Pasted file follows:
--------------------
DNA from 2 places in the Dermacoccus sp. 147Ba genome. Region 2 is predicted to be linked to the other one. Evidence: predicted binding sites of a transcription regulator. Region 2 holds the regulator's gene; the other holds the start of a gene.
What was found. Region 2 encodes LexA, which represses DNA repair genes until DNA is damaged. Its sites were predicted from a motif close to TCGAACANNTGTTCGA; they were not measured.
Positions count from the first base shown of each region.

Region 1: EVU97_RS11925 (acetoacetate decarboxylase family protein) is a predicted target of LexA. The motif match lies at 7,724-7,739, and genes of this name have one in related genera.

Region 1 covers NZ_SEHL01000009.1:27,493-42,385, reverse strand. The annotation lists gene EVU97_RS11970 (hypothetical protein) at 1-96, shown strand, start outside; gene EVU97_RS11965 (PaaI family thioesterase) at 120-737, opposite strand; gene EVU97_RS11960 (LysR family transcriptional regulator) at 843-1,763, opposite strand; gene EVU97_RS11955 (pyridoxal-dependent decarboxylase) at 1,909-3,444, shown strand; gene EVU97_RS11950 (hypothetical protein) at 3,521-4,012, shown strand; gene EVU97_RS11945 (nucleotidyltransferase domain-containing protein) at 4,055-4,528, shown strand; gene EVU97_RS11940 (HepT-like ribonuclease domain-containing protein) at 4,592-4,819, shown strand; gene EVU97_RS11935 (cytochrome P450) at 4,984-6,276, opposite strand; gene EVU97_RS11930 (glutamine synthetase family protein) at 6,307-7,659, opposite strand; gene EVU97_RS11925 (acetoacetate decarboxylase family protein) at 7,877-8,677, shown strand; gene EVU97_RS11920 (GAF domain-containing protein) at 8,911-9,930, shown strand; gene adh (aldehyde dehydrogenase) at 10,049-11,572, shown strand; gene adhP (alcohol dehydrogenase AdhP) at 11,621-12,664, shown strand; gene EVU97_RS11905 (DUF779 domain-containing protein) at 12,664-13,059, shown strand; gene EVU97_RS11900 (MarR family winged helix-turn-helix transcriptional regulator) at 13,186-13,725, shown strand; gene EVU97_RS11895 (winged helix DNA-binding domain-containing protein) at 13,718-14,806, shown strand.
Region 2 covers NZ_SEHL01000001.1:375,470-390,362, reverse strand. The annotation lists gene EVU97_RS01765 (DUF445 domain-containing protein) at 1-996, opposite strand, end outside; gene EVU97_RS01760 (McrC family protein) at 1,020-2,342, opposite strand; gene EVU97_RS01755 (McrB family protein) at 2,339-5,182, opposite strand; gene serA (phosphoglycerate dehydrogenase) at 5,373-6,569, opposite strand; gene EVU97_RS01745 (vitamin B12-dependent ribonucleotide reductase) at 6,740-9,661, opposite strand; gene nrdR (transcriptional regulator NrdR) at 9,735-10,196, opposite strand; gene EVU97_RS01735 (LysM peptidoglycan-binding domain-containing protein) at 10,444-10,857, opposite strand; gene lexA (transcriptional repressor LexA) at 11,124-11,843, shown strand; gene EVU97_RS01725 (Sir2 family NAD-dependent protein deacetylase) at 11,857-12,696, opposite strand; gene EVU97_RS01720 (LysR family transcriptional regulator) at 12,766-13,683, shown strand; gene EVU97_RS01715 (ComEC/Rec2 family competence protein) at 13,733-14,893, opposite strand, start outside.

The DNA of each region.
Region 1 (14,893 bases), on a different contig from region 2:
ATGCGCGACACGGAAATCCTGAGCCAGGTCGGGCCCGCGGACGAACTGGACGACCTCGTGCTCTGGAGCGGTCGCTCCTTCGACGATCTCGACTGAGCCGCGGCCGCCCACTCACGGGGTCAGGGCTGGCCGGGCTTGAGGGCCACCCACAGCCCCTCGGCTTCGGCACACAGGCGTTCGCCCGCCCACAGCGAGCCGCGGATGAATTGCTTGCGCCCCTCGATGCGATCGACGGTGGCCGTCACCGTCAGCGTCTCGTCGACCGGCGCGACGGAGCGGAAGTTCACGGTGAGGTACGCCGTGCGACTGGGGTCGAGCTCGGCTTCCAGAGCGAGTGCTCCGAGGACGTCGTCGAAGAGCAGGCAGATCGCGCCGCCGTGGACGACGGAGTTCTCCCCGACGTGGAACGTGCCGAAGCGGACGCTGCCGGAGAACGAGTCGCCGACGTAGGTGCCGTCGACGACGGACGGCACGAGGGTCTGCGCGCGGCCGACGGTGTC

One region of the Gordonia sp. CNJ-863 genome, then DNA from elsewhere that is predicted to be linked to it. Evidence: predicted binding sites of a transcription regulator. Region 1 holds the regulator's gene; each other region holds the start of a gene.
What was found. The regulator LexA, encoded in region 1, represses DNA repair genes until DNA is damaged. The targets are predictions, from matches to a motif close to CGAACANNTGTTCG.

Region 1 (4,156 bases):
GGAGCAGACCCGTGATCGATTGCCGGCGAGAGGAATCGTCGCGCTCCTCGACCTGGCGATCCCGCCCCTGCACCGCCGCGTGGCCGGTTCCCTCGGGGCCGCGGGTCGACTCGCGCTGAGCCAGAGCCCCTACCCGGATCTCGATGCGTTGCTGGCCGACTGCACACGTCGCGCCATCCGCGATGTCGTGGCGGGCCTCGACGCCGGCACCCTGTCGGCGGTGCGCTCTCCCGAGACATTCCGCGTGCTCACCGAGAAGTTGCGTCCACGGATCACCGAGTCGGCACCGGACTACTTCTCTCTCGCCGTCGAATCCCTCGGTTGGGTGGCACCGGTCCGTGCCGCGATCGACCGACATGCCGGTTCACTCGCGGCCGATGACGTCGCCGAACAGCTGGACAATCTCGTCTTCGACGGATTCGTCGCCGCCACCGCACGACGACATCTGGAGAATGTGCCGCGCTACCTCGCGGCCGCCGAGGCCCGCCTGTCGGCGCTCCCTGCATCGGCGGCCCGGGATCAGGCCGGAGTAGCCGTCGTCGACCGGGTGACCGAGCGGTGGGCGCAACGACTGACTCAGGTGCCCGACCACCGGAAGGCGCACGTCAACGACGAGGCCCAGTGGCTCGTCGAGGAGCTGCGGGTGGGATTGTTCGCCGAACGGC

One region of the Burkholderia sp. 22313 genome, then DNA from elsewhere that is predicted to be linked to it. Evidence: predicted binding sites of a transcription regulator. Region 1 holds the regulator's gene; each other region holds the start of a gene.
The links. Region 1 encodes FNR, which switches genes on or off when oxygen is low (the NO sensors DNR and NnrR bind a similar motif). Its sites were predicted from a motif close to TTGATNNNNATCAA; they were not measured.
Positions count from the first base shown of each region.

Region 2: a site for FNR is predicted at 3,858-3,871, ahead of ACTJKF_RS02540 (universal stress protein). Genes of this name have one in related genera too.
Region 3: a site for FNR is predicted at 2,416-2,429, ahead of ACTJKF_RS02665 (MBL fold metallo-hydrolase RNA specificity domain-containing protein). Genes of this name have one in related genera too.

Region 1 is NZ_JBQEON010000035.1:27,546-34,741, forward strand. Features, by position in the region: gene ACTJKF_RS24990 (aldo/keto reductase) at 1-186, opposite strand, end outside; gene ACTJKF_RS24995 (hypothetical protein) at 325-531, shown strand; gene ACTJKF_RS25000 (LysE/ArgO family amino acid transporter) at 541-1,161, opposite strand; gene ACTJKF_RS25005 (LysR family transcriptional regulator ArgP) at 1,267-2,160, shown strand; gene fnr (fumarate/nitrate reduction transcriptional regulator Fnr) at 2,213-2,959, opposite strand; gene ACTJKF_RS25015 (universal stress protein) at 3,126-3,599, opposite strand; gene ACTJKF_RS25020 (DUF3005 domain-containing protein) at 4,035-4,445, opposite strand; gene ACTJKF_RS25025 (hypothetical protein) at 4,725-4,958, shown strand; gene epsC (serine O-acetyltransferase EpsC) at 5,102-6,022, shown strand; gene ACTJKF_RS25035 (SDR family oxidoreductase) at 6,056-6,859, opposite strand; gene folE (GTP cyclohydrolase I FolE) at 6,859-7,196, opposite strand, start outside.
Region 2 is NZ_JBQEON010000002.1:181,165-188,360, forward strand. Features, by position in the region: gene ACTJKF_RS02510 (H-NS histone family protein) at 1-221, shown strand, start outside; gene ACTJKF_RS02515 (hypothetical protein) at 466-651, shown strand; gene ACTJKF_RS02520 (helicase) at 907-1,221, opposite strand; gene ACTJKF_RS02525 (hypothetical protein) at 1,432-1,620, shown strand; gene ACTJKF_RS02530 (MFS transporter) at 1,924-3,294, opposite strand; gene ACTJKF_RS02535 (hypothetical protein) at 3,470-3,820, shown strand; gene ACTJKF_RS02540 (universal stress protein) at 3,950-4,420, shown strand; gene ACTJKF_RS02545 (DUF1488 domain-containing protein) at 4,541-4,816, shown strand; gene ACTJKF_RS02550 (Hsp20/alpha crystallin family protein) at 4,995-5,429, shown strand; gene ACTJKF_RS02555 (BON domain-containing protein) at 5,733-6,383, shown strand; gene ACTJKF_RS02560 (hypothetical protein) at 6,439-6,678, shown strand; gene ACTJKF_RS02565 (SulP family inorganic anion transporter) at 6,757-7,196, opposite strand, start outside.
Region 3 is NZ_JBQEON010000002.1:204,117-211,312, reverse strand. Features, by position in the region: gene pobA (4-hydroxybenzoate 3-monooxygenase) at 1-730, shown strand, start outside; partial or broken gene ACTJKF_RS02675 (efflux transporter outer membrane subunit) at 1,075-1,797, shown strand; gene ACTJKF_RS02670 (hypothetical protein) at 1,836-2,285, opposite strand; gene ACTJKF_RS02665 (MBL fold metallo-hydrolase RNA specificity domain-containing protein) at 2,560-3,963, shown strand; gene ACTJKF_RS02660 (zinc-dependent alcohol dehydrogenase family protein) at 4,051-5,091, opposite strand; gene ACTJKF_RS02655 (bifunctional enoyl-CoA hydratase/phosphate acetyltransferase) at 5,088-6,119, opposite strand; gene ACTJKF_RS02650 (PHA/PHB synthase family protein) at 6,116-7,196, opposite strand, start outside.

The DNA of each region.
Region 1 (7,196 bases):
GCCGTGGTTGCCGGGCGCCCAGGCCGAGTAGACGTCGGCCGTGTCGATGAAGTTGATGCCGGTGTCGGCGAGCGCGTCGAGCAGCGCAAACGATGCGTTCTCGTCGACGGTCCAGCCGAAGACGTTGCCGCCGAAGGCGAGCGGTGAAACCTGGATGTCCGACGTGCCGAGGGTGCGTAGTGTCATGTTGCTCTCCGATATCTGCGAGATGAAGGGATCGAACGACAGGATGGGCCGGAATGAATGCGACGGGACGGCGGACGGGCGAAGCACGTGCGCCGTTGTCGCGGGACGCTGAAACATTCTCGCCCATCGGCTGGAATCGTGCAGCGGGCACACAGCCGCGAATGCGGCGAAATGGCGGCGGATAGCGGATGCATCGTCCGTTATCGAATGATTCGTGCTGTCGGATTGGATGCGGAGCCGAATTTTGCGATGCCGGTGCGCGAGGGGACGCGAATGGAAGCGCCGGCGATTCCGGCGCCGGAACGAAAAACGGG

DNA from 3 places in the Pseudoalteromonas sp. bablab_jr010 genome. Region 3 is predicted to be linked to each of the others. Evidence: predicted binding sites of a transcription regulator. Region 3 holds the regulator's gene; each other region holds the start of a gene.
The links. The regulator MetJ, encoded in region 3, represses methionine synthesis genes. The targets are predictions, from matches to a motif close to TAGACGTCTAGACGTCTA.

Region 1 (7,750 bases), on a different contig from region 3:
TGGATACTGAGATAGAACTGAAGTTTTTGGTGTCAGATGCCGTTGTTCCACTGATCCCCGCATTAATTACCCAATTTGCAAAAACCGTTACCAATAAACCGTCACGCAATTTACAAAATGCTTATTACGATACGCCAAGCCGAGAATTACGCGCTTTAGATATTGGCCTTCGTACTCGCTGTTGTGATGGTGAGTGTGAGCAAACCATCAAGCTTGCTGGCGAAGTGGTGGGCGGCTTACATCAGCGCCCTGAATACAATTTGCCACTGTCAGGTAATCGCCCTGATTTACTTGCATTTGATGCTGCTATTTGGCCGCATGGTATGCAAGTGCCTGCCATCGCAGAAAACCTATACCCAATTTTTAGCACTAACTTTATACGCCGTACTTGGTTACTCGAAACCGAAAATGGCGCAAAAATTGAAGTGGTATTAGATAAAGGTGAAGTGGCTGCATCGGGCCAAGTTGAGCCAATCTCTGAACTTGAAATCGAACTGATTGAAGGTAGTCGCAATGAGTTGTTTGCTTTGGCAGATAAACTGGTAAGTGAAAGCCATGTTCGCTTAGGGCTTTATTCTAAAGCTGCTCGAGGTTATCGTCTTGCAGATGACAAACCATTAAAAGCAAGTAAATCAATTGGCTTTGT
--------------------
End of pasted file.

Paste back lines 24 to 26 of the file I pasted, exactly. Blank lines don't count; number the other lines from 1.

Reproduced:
GCCGTGGTTGCCGGGCGCCCAGGCCGAGTAGACGTCGGCCGTGTCGATGAAGTTGATGCCGGTGTCGGCGAGCGCGTCGAGCAGCGCAAACGATGCGTTCTCGTCGACGGTCCAGCCGAAGACGTTGCCGCCGAAGGCGAGCGGTGAAACCTGGATGTCCGACGTGCCGAGGGTGCGTAGTGTCATGTTGCTCTCCGATATCTGCGAGATGAAGGGATCGAACGACAGGATGGGCCGGAATGAATGCGACGGGACGGCGGACGGGCGAAGCACGTGCGCCGTTGTCGCGGGACGCTGAAACATTCTCGCCCATCGGCTGGAATCGTGCAGCGGGCACACAGCCGCGAATGCGGCGAAATGGCGGCGGATAGCGGATGCATCGTCCGTTATCGAATGATTCGTGCTGTCGGATTGGATGCGGAGCCGAATTTTGCGATGCCGGTGCGCGAGGGGACGCGAATGGAAGCGCCGGCGATTCCGGCGCCGGAACGAAAAACGGG

DNA from 3 places in the Pseudoalteromonas sp. bablab_jr010 genome. Region 3 is predicted to be linked to each of the others. Evidence: predicted binding sites of a transcription regulator. Region 3 holds the regulator's gene; each other region holds the start of a gene.
The links. The regulator MetJ, encoded in region 3, represses methionine synthesis genes. The targets are predictions, from matches to a motif close to TAGACGTCTAGACGTCTA.